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Jogen Chowdhury: Memoirs of an Indian Dream and Alchemy of Expression

Jogen Chowdhury is an eminent Indian artist considered one of the most important and seminal figures in the history of postcolonial Indian Art. Jogen knows his painting bonded to Partition, the landscape, folk tales, and figurative and political injustice-motivated compositions. He was born and brought up in an ambience of Partition, exist it his post-Partition days in Calcutta or his time of study in Paris, Chowdhury recognises that his settings have always charmed him; Jogen’s canvas was always filled with agony felt by the artists in his life, sorrowful migration.  

Jogen Chowdhury (born 19 February 1939) left India for France to join École nationale supérieure des Beaux-Arts in 1967 and came back to India full of ideas and individual style. Jogen’s body of work is mainly in ink, watercolour and pastel, and he stands alone in modern Indian Art with his unique style and form, which he created in these mediums. His enigmatic vision merges with his natural sense of shapes and starts to define the Odyssey of masterpieces. 

credit: jogenchowdhury.net

The significance of Jogen Chowdhury connects with India’s independence and cultural formations, as curator and poet Ranjit Hoskote commented. Our nation slowly grows from crises, anxieties, hopes and dreams. Jogon Chowdhury’s body of works spans diverse phases of the artist’s work, spanning several media, including oils, watercolour, graphite and charcoal drawings, lithographs, pastels, mixed media work, and book illustrations. His orbit of fantasy flourished with the French School of Art practice, which helped him portray the figures and landscapes freely. He richly used to paint and mix ink with pastels that helped him explore the soft curves and angularities of contorted bodies. 

Jogen Chowdhury was fond of social problems that fetched him into an unknown land of art practice. Art is always high in content than technique. That thought process Jogen brings into Indian reality after the Parisian life. Jogen always talks about the attachment to India. The road never ends in Paris school but starts a new turn in India into figurative, distorted or exaggerated lines to drive the message home. Jogen gives human beings a better life in his Art. The ironic presence of their sorrowful life is a style and process. Artists often use muddy colours on a splendid canvas to depict nature and human figures. Jogen used human figures in a purely aesthetical sense.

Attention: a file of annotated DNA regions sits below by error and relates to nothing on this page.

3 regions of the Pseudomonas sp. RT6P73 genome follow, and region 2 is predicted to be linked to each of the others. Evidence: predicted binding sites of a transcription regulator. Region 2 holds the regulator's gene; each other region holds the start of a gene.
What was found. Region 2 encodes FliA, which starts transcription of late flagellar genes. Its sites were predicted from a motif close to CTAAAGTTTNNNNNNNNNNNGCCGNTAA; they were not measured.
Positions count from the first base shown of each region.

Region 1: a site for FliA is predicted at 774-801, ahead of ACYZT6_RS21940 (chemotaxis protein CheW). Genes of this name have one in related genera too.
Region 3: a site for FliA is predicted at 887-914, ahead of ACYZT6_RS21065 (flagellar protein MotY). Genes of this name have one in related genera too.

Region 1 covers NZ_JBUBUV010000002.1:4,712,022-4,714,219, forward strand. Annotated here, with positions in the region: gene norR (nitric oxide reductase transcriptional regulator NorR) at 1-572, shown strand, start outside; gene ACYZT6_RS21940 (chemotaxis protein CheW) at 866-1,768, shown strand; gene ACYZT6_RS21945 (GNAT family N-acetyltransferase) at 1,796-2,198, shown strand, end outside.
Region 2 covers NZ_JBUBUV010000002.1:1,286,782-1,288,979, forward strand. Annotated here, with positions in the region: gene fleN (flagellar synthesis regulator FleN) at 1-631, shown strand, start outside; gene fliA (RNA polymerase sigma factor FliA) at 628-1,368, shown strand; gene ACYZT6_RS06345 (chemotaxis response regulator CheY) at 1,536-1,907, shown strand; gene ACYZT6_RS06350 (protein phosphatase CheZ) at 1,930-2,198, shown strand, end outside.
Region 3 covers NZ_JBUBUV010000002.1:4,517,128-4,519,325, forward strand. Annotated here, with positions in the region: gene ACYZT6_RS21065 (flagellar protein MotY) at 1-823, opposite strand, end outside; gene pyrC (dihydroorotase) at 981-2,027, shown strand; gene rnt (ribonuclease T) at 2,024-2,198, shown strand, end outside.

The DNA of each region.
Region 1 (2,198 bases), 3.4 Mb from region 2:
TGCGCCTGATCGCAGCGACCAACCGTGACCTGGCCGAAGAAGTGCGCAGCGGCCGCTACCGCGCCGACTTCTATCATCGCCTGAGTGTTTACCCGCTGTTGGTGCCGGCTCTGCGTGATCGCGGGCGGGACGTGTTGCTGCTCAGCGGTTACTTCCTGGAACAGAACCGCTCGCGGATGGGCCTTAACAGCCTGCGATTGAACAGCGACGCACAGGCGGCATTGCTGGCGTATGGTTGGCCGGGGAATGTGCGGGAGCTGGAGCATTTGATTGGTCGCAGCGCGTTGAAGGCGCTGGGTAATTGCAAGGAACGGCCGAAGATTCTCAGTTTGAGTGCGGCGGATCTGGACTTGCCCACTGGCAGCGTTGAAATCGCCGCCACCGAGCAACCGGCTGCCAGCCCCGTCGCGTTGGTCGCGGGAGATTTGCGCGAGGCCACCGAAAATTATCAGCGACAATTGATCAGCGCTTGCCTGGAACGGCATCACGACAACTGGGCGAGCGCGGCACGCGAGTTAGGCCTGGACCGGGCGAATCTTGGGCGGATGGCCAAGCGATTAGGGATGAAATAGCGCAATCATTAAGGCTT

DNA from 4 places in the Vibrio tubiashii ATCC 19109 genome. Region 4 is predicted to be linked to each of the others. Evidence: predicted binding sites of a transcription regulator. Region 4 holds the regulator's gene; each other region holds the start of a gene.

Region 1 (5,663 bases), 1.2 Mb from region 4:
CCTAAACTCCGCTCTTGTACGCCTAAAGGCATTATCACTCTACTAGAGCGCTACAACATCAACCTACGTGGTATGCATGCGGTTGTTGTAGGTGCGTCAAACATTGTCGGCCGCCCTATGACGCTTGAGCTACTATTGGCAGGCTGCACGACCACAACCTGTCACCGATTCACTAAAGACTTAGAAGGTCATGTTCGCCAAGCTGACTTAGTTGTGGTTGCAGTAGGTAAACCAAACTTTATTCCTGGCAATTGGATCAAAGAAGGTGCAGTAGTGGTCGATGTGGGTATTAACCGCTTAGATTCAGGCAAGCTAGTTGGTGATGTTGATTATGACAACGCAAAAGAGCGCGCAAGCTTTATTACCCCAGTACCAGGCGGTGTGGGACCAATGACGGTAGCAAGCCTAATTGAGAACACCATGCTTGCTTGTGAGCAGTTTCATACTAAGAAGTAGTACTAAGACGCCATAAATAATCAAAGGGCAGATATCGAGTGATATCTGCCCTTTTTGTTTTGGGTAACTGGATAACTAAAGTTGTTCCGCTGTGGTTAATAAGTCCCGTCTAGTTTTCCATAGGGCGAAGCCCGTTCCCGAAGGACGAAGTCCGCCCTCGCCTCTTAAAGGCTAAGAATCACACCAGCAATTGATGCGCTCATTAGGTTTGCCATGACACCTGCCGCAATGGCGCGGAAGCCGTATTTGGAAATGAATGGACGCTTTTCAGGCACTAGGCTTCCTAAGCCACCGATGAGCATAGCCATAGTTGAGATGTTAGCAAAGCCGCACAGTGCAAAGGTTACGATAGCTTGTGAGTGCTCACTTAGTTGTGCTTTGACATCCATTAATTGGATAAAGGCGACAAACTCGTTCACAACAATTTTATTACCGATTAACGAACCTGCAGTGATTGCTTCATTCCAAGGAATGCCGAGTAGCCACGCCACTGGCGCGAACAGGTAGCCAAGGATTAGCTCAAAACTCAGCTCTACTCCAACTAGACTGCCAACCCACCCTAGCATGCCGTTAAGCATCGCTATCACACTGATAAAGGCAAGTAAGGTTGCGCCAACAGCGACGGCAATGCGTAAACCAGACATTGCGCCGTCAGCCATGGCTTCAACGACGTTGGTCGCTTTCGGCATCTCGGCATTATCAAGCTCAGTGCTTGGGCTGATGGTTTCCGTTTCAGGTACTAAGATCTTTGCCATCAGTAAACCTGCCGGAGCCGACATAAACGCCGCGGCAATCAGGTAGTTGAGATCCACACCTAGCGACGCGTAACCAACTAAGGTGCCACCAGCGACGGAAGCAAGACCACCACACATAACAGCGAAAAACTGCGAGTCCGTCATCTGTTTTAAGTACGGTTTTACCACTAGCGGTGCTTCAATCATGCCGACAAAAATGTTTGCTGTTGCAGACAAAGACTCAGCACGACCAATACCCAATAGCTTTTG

Credit: jogenchowdhury.net

Indian mythical and folk tales create an undertone of Jogen’s work of Art. Jogen’s art practice sometimes consciously merges with Indian spiritual entities. The figures of God and Goddess often come to his canvas. ‘Erotica is another important undercurrent in Jogen’s work. One of his mixed media drawings, which resembled a large, dangling Phallus, drew much attention. This, the artist explained, was only a rolled bedding on his terrace. However, he doesn’t deny that the ‘sensuousness’ was intentional. Serpents and fish often appear in his work, recalling the rudder-intended shapes of his dreams. Breasts seem a less engaging obsession. Far from luscious and fruit-like, they appear squashed and lifeless, as in the ‘Tiger in the Moonlight painting, writes Aman Nath. 

We can understand the visual narratives and stories that bring the idea of India in a broad sense. India echoed in Jogen’s artworks; his tempestuous works are more extravagant and let us into a peaceful memory of wild animals, and how they portray the nation’s life is disturbing and astonishing. He grounded into the regional Bengali identity and did the works; hence, we can take Jogen’s works as a social critique and satirical. 

Credit: jogenchowdhury.net

‘The word organic often features in Jogen’s vocabulary. Whether he is talking about nature and its proliferation, pictorial forms as being organically conceived, or the human body as an elaborate organism in continuity with nature. He was spoken in a didactic mode. At the end of the long narrative, Jogen offers irrepressible evidence about an artist’s culturally honed integrity. However, one can surmise that he is not hostile to Western modernism’; Geeta Kapur writes about Jogen’s work. 

Jogen never away from the societal settings, and his work of Art happened inside the social environment of Bengali and Indian contexts. The choice of interest comes through different cultural stages and labyrinths; his language is more natural than nature in his Artworks.    

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